Welcome to the Blog Tour for A Second Chance by Walt Mussell, hosted by JustRead Publicity Tours! I’m honored to have Walt here today to talk about why he chose to write historical fiction set in Japan.
A SECOND CHANCE
Author: Walt Mussell
Release Date: August 24, 2021
Genre: Historical Fiction with Christian, romantic, and fantasy (time travel) elements
Kira Sakamichi is a career-driven woman, trying to achieve success before her mother’s constant interference sentences her to a relationship. But when a grudging drive to meet her mother’s latest “selection” ends in a lake accident, Kira wakes up lost in the past, the concubine of a 16th-century samurai, and mother to his six-year-old son.
When actions in battle lead to the samurai’s condemnation, Kira learns that she and her son will share the samurai’s fate. Only by understanding the importance of duty and family in both time periods can they survive.
Why I Chose to Write historical fiction Set in Japan
by Walt Mussell, author of A Second Chance
Japan has a unique Christian history. For 250+ years, the country was best known in the West by its mention in Marco Polo’s Travels, but its actual location was unknown to Europeans until 1543. In August 1549, Jesuit missionary Francis Xavier went ashore in southern Japan, setting in motion events that proved both promising and tragic. After sixty years, Japan’s Christian population numbered over 300,000, making it the jewel of the Far East. Within another thirty years, however, the religion was all but eradicated, and Japan became as forbidden as the Garden of Eden. The most memorable event was the Shimabara Rebellion, a tax revolt by a persecuted Christian population. Eventually, the government, with the help of Dutch ships, put down the rebellion and executed an estimated 37,000 people. Christianity was driven underground.
In Japanese history, the period from the mid-16th to the mid-17th century is referred to as Japan’s Christian Century. A priest I knew years ago once referred to these Christians as the “great unknown martyrs.” Most people are unaware that Japan has a Christian history. Part of what drives me is that I want to change that. My stories are set in late 16th century Japan, during the time when Christianity was growing, and at the same time facing the beginnings of persecution. I want to write great stories, but I also want to introduce readers to this piece of history. (I’ve lectured at churches on Japan’s Christian century and uploaded videos on YouTube about this topic.) I hope to make the story of these Christians known.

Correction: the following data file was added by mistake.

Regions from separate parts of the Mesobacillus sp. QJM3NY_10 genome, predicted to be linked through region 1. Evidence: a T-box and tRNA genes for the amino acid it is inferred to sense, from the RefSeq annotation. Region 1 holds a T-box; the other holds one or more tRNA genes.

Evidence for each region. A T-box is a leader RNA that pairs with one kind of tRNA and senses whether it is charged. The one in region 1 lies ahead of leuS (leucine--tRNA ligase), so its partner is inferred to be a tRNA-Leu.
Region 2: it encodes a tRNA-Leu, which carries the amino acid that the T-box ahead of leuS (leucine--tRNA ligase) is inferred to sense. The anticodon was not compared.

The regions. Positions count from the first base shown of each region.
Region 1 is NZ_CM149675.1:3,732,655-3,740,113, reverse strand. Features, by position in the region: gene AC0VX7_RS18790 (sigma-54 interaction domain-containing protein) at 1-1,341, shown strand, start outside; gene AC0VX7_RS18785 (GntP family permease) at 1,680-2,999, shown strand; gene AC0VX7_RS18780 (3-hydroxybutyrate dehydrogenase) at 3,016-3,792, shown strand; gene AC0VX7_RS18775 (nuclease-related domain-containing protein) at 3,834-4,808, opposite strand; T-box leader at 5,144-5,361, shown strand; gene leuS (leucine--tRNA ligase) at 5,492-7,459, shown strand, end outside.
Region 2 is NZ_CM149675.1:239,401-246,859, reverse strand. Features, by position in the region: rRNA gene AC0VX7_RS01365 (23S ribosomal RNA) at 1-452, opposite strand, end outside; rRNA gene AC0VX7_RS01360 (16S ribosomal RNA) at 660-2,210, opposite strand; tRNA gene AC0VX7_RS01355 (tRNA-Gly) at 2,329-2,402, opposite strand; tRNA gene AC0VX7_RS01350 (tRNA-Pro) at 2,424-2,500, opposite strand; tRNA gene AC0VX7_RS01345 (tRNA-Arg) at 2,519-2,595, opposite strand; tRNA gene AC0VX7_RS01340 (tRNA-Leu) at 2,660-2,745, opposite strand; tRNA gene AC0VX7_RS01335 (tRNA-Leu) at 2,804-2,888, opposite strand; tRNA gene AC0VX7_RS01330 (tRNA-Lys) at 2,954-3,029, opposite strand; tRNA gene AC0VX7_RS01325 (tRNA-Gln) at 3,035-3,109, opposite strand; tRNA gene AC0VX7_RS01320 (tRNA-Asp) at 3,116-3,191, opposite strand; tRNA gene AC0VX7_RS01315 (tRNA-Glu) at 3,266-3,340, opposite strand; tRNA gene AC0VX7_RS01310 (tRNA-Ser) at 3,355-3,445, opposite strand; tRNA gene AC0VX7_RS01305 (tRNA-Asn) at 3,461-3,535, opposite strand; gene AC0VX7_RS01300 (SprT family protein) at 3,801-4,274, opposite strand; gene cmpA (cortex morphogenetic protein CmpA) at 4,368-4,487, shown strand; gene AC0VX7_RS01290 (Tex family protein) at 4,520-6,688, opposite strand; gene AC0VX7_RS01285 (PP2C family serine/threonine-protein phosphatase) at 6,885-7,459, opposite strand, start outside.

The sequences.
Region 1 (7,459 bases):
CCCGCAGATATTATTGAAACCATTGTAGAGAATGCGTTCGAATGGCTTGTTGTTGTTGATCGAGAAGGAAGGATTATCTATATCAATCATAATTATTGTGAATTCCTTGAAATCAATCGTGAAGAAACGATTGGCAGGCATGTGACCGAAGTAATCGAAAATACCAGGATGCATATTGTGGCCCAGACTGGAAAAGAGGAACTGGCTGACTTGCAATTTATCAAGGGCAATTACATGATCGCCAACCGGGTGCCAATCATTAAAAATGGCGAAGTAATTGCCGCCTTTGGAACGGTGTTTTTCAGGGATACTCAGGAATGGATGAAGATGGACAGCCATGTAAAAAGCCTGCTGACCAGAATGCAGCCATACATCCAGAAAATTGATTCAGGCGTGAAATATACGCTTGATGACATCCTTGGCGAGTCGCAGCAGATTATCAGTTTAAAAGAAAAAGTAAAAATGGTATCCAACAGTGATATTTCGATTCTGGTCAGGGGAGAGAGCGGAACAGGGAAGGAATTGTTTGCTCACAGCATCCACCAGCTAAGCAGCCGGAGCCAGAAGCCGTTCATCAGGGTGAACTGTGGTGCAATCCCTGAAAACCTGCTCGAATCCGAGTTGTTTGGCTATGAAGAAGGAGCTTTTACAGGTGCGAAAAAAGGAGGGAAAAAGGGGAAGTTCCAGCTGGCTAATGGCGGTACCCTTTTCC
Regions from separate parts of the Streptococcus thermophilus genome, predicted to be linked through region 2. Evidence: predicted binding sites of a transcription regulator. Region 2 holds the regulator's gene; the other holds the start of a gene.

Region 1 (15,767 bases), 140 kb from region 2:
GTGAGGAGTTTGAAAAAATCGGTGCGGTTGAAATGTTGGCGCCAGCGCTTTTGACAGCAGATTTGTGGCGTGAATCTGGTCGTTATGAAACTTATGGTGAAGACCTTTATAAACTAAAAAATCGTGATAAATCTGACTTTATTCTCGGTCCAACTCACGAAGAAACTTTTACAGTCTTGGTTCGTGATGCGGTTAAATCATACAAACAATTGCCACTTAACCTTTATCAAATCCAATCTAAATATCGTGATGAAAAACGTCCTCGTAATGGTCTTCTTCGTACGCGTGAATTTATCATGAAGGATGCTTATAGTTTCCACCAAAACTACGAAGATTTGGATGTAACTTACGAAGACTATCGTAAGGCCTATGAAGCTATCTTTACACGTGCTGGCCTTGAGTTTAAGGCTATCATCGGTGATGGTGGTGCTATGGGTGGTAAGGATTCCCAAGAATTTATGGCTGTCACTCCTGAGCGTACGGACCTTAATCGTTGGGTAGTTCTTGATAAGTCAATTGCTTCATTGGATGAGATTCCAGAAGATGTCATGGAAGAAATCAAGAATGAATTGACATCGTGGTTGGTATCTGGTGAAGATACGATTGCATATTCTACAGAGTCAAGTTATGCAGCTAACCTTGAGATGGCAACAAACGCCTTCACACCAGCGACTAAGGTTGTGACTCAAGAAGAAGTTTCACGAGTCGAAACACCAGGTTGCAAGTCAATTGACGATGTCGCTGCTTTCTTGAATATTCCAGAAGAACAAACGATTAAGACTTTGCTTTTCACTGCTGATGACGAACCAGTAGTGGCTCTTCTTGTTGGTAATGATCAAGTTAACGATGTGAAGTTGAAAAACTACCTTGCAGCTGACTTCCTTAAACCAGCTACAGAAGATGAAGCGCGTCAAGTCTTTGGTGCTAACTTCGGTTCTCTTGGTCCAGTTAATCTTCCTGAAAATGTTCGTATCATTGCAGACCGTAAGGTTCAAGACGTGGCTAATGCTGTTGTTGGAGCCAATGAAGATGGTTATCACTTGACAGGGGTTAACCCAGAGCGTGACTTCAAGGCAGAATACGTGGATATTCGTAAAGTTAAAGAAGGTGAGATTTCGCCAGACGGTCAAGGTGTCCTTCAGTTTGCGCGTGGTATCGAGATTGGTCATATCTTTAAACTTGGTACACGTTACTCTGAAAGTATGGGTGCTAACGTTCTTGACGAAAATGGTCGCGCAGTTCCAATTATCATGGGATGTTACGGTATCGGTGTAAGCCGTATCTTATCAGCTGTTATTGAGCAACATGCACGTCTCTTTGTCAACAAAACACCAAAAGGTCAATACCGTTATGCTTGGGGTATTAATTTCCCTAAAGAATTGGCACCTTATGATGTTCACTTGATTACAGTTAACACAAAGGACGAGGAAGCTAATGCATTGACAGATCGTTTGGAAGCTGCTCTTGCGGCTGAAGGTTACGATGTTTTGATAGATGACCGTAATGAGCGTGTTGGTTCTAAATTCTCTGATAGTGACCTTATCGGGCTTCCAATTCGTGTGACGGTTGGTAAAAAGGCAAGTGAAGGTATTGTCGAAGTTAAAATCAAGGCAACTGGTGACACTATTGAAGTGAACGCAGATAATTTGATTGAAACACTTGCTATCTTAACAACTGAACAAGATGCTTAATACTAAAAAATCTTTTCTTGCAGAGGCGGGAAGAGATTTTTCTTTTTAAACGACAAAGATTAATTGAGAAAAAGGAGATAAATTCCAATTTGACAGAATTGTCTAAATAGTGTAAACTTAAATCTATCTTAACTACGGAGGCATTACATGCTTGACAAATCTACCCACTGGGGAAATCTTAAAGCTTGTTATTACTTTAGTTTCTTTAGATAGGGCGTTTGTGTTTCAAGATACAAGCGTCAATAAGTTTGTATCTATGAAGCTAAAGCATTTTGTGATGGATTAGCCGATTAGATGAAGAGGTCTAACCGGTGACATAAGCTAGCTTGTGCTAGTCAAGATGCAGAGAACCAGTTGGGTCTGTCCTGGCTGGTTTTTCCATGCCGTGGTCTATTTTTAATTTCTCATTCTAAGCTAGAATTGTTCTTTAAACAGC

I also want to introduce readers to other aspects of Japan’s history and do my best to get details correct. When I originally wrote my first novel, The Samurai’s Heart, I wrote it as a work of historical Christian fiction. I was unagented, but two publishers expressed great interest. One sent me a revise and resubmit letter. The other asked that I expand the story. I did both. However, the first one declined (too many deaths by sword). The second one passed without explanation. (A third publisher, who judged me in a contest, offered me the opportunity to submit directly to them, unagented, provided I write a new story set in U.S. history. Stupid me, I didn’t react fast enough.) An agent would later submit my work to numerous Christian publishers. No success.
I cut ties with my agent and rewrote the story as historical fiction with Christian and romantic elements. This allowed more latitude with the history. (My books contain several pages of historical notes, similar to Japanese historical fiction that is translated into English.) It also allowed me to better present some of the challenges Christianity faced in spreading in Japan.
It’s often said that Japanese people are Shinto when they’re born and Buddhist when they die. (As Christian weddings are popular, the phrase “Christian when they marry” is sometimes included.) Shintoism began/arrived in Japan a few centuries before the birth of Christ. Buddhism arrived in the sixth century. The two religions coexist. Christianity showed up in the 16th century and reached approximately 1.5% of the country, roughly the same as current day. That low percentage means the history can get lost. I hope to change that.
So tell a great story, get the history right, and remember those Japanese Christians from long ago.
(1) winner will receive a $25 Starbucks gift card!
If the winner is Canadian, the winner can request Tim Horton’s!
Full tour schedule linked below. Giveaway began at midnight August 31, 2021 and will last through 11:59 PM EST on September 7, 2021. Winner will be notified within 2 weeks of close of the giveaway and given 48 hours to respond or risk forfeiture of prize. US/CAN only. Void where prohibited by law or logistics.
Giveaway is subject to the policies found here.
This giveaway is hosted by JustRead Tours, not RimSP
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What about you? What makes you want to read A Second Chance by Walt Mussell?